Alberto Virtuani wrote: ↑
Fri Apr 05, 2019 9:06 pm
Dunmunro wrote: "the hits were scored within ~70 seconds"
...and mathematically 3 hits in 70 seconds (#1 at second 0, #2 at second 35 and #3 at second 70) are an average of (less than) 1.5 / minute or, if you count the first one, less than 2, not 3 / minute for sure
....even assuming the last one arrived at 6:02:00 exactly
Please, acknowledge the average RoFs (points 1,2,3 and 4 download/file.php?id=3457
) instead of trying to create new (wrong) figures.
3 hits in 70 secs = 2.6 hits/min
Using A&A's methodology and timing:
Bismarck's output = 93 x 38cm rnds (upon which we mostly agree)
~40 x 38cm are fired at Hood = 1 or more hits
~13 are fired at PoW from ~0600:50 - 0603:00 and and score 3 hits
~40 are fired from 0603-0609 (6 minutes) and score no hits.
The statistical improbability of so small a number of rounds fired to score 3 hits stands out, but so does the accuracy of Bismarck's fire if the numbers are correct. In the same or similar time frame PE has scored 4 hits.
It would only take 2 or 3 more minutes of hits (10-20 more) at that rate before PoW's 14in FC system is disabled and/or one or more turrets are destroyed along with a high probability of machinery damage because PoW is outside her immune zone. PoW is then crippled and destroyed by Bismarck and PE's torpedoes. Is it any wonder that Leach turned to open the range?
In another thread I looked at PE's and Bismarck's RoF as carefully as I could:
This is from the Baron:
Lindemann's permission for us to open fire was immediately followed by our first heavy salvo. The Bismarck was in action, and the rumble of her gunfire could be heard as far away as Reykjavik, the capital of Iceland.* I
heard Schneider order the first salvo and heard his observation on the fall of the shot, "short." He corrected the range and deflection, then ordered a 400-meter bracket.* The long salvo he described as "over," the base salvo
as "straddling," and immediately ordered, "Full salvos good rapid." He had thus laid his battery squarely on target at the very outset of the engagement.
So we have the order for full salvos and rapid fire (which implies that more deliberate fire was used elsewhere) and here we can confirm that via
The bearing range-finding station reported 2 contacts off the right bow bearing 20° [2 Dez.J at 25
knots, distance 210 hectometers [21,000 meters]. | received "permission to fire" from the bridge
at 0455 hours and immediately commenced firing a full salvo at 202 hectometers [20,200
meters]. The full [8-gun) salvo was fired using nose fuzed rounds which were stored behind the
gun bairels as ready-to-use ammunition. The observable impacts [shell splashes] could not be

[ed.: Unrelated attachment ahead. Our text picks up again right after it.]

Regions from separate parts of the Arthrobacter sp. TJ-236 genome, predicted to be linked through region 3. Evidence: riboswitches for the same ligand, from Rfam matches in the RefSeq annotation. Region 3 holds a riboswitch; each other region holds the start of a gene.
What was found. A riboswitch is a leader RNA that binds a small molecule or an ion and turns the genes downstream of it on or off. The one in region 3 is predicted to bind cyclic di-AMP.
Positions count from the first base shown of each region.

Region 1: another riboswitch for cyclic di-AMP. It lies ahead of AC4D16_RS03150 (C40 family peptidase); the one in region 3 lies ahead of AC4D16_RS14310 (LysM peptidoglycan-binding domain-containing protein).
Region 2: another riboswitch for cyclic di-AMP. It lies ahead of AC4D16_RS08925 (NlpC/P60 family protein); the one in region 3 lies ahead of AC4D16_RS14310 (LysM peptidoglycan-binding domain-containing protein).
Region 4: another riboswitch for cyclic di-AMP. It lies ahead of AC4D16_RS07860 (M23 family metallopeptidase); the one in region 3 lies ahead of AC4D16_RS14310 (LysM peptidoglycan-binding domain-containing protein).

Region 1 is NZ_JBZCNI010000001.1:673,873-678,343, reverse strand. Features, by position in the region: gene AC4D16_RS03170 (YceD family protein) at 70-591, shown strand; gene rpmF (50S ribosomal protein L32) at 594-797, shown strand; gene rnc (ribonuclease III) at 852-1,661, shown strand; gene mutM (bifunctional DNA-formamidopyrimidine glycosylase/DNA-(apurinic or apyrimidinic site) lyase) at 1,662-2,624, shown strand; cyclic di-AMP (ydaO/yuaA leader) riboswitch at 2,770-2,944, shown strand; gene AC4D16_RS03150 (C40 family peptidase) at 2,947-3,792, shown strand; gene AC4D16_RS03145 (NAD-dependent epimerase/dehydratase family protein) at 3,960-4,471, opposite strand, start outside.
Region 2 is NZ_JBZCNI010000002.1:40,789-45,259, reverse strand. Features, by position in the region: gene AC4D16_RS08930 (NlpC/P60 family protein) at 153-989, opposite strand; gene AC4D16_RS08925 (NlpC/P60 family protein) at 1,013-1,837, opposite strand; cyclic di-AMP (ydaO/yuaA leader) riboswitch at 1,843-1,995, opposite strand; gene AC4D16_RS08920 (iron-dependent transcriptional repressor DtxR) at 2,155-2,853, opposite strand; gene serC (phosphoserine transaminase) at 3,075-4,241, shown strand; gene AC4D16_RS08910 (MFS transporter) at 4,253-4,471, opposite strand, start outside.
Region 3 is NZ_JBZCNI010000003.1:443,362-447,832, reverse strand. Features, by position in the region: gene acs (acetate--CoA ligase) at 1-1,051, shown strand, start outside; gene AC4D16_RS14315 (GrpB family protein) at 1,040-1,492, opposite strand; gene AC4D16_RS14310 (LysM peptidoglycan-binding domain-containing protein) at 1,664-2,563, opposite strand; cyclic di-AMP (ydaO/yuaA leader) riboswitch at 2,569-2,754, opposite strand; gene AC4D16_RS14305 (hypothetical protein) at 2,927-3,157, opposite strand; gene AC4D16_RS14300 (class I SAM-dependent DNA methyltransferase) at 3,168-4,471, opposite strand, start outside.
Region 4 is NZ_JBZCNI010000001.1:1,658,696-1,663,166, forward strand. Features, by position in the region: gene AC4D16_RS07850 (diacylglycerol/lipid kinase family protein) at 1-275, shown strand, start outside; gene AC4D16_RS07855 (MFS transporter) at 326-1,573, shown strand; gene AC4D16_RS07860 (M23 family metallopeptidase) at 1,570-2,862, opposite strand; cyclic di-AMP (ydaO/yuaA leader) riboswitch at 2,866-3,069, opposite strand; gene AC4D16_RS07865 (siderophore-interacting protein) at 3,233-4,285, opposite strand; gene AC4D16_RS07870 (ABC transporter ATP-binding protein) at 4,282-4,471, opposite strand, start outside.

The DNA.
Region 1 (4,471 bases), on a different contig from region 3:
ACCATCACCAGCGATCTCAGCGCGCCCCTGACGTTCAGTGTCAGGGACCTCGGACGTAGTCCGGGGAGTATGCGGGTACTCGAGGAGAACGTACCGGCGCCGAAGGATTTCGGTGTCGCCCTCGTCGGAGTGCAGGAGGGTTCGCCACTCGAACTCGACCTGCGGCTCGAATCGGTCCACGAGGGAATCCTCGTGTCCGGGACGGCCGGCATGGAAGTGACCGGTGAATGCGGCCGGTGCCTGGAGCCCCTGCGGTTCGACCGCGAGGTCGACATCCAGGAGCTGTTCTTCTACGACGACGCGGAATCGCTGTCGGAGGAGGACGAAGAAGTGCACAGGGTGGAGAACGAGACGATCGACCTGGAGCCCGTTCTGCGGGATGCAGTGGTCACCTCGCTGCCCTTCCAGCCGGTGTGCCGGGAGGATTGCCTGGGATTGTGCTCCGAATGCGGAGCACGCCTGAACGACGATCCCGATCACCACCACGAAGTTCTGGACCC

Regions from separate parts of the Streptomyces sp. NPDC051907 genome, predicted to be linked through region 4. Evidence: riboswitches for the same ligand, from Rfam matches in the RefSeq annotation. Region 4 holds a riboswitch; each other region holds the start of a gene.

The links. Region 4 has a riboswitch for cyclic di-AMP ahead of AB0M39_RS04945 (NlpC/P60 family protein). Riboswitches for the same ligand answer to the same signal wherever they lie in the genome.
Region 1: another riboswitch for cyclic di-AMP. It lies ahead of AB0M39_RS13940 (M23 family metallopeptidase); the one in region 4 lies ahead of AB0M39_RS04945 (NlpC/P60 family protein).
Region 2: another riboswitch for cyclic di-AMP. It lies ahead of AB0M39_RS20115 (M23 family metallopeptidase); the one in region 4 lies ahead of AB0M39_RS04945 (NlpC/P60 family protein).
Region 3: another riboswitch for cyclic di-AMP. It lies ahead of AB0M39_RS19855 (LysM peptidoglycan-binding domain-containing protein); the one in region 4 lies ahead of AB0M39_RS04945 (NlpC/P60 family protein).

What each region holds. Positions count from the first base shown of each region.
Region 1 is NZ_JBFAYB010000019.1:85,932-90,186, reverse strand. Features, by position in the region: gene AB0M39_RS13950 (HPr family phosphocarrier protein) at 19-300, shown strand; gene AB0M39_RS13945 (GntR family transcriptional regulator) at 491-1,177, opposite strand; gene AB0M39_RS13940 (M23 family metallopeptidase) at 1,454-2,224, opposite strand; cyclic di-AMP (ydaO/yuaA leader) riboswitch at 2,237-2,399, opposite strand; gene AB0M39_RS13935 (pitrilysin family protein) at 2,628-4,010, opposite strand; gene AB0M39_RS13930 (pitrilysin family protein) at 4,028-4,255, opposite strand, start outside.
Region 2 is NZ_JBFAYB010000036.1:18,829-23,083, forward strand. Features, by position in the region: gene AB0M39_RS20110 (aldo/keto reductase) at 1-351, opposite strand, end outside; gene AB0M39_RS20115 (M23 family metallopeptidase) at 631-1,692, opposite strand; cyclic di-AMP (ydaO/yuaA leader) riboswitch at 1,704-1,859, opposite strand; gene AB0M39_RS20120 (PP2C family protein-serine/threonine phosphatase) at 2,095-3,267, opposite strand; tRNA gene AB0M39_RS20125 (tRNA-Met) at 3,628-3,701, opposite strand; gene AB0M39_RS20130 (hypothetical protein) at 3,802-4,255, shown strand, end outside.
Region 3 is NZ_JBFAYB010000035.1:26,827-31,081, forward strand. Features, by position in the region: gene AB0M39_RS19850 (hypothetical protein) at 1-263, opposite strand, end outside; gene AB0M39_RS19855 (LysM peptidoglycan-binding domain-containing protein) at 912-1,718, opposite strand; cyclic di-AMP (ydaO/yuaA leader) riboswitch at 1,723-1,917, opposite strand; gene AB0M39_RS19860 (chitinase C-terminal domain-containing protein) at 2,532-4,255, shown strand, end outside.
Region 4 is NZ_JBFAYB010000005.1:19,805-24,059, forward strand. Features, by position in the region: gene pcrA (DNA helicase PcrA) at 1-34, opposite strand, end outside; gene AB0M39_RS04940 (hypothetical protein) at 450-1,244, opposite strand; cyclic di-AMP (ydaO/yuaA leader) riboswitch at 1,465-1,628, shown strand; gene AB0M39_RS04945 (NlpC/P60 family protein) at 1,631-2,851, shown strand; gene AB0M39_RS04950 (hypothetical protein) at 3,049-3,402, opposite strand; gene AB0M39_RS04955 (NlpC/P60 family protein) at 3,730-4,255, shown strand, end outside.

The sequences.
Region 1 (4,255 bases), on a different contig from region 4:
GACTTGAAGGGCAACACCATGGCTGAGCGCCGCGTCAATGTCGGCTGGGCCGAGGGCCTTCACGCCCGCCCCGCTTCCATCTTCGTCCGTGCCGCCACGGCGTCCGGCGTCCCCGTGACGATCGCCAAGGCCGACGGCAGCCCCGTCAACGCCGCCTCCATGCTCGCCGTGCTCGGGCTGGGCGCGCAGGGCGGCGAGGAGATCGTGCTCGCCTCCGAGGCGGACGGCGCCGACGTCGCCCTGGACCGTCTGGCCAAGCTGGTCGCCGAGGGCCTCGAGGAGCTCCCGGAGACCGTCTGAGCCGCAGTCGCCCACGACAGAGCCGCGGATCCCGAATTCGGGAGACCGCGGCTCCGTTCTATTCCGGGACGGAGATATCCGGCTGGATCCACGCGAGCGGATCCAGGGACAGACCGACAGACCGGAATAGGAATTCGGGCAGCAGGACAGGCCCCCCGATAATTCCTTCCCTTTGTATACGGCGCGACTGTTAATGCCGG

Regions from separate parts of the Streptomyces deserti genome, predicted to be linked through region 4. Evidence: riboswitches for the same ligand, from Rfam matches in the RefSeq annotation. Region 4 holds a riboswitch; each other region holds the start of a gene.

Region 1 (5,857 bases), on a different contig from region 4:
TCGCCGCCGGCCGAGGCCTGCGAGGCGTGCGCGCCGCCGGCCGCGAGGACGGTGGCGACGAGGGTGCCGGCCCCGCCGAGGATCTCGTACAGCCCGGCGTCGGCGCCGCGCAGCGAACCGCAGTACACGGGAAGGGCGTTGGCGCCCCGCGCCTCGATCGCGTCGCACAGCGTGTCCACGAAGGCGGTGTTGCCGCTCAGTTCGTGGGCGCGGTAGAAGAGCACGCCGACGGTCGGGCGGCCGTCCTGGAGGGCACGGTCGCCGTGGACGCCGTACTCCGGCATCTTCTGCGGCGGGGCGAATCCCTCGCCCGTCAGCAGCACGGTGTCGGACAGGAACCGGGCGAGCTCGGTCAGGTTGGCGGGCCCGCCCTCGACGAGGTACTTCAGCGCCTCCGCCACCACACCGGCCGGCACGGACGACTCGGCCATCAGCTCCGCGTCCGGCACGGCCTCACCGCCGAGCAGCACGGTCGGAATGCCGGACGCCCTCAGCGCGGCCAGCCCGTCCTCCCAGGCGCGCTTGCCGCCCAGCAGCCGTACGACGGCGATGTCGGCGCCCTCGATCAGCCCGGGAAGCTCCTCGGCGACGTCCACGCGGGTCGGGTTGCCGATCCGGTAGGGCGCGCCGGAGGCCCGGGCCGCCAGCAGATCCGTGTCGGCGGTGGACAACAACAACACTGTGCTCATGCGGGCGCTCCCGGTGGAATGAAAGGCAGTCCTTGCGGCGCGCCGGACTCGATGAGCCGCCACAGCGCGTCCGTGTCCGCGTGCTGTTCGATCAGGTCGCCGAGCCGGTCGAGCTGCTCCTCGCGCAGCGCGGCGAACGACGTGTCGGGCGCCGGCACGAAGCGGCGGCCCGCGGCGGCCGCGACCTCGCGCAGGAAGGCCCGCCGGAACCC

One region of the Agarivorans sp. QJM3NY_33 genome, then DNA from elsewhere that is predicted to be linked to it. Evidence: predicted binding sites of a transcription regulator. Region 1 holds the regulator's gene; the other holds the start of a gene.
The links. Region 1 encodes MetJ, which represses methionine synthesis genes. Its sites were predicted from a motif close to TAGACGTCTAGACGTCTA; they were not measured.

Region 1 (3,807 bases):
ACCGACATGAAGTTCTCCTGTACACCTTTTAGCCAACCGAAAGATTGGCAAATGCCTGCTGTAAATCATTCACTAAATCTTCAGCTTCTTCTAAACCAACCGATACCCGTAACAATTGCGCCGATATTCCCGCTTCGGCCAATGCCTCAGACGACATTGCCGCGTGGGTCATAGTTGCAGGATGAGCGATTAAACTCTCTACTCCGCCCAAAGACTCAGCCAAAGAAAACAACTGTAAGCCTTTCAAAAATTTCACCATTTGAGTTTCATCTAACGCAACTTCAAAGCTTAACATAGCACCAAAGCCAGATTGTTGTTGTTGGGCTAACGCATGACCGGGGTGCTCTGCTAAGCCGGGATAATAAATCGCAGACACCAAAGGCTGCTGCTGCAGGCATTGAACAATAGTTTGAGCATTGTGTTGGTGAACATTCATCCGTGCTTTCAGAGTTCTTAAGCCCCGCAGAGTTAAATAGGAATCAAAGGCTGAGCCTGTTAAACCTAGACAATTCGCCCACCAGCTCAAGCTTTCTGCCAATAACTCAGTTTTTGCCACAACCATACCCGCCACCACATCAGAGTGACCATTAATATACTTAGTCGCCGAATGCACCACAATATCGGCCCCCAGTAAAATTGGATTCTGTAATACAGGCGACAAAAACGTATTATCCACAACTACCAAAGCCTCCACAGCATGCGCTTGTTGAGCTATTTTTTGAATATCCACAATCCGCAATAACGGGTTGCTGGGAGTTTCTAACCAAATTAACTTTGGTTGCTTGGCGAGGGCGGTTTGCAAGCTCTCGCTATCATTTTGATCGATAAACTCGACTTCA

ascribed with certainty as belonging to our own [shells] because of [key punch] perforation
failures in the firing calculator [and thus no range correction report could be made]. Therefore, I
repeated [firing] a full salvo, which turned out to be observable and formed a straddle ladder of
which I could only observe two brief impacts from the lower limiting [rounds of the] salvo, while
the higher and middle [rounds] had to be called questionably too far. The distant impacts were
not visible, since they were concealed by the target. By contrast, [after firing] the bracketing
group an extraordinarily bright fire flash appeared on the enemy ship's aft section at the level of
the aft mast. The fire developed on the portside of the opponent, since the superstructures
stood out as sharp sihouettes. Immediately thereafter | received the order from the ship's
command to "Change target to the left" toward the second opponent [the Prince of Wales],
whereby the fire of "Bismarck" and "Prinz Eugen" now crossed. I was unable to observe
"Bismarck's" decisive savo because I was no longer in a position to do so. | ordered the
targeting officer [larget designator] to acquire the second target and thus lost the first [targel]
from the [range finder's] visual field of action. Consequently, | did not perceive the detonation of
the first target [Hood].
As was the case earlier, I commenced the second firing with a full salvo followed by a ranging
group [straddle ladder] which zeroed me in as of 0559. Firing for effect was then initiated. The
distance at that time was 160-170 hectometers [16,000-17,000 meters]. During the completion
of ranging fire's effectiveness, | observed two well-placed simultaneous portside rikss which
again were fired by the secondary artillery of the "Bismarck". At around the 8" salvo, the
opponent turned at first hard toward (us).
So Jasper states that he ordered 24 rounds ( 13% of requested output) to be fired in only 3 salvos, all near the first 2 minutes of the action. He seems to imply the use of full salvos after that as well. Anyways, it is clear that the KM would switch between full and half salvos during daylight actions. BWOC, RN battleships used half salvos exclusively during daylight, unless there were insufficient numbers of guns available to fire in which case full salvos might be used as a temporary expedient.
We can see from this that KM RoF would vary considerably depending on the situation and FC solution.
I disagree with A&A on their contention about a metronomic RoF from PE and Bismarck because it is not supported by the historical record, additionally their contention that Bismarck suffered a large loss of 38cm output has absolutely non basis in the historical record nor is their any evidence of loss of output in the photographic record, or even in post war memoirs or war time interrogation or debriefing reports.